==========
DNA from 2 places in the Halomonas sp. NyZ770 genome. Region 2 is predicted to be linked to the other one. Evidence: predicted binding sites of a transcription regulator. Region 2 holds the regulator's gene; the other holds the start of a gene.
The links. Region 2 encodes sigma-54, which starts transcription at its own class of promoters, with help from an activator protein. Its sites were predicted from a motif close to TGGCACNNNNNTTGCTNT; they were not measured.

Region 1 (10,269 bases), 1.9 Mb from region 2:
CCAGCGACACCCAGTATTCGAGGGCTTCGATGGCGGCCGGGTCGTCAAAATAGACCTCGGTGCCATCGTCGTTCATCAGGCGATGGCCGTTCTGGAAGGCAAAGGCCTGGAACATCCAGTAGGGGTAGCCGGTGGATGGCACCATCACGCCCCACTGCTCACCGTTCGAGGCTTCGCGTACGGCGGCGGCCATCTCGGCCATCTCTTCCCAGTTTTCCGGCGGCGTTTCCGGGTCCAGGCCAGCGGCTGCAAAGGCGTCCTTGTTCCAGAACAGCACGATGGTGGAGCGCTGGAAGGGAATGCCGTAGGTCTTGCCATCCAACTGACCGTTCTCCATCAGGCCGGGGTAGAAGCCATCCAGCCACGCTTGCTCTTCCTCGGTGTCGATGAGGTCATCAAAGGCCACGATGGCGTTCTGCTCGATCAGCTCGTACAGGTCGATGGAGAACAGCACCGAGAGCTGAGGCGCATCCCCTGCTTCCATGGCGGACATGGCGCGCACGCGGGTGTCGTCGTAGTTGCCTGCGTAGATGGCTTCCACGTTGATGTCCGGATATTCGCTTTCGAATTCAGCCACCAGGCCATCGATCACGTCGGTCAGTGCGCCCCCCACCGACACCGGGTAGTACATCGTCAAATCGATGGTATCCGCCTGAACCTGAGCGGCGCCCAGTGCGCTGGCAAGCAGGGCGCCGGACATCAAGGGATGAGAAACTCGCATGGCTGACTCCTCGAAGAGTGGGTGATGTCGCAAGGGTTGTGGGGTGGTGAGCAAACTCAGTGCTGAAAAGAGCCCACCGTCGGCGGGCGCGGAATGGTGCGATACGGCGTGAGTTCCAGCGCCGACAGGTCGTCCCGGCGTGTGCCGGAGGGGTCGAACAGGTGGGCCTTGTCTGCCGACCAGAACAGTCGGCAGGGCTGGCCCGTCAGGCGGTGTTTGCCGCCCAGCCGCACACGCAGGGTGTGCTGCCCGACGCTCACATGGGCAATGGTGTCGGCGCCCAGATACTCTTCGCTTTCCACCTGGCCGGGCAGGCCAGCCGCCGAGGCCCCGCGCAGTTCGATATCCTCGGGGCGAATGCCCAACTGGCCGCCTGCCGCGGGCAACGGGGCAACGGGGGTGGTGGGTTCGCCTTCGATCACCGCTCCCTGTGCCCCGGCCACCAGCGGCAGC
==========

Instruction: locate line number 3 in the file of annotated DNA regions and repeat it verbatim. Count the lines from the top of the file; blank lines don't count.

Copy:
Region 1 (10,269 bases), 1.9 Mb from region 2: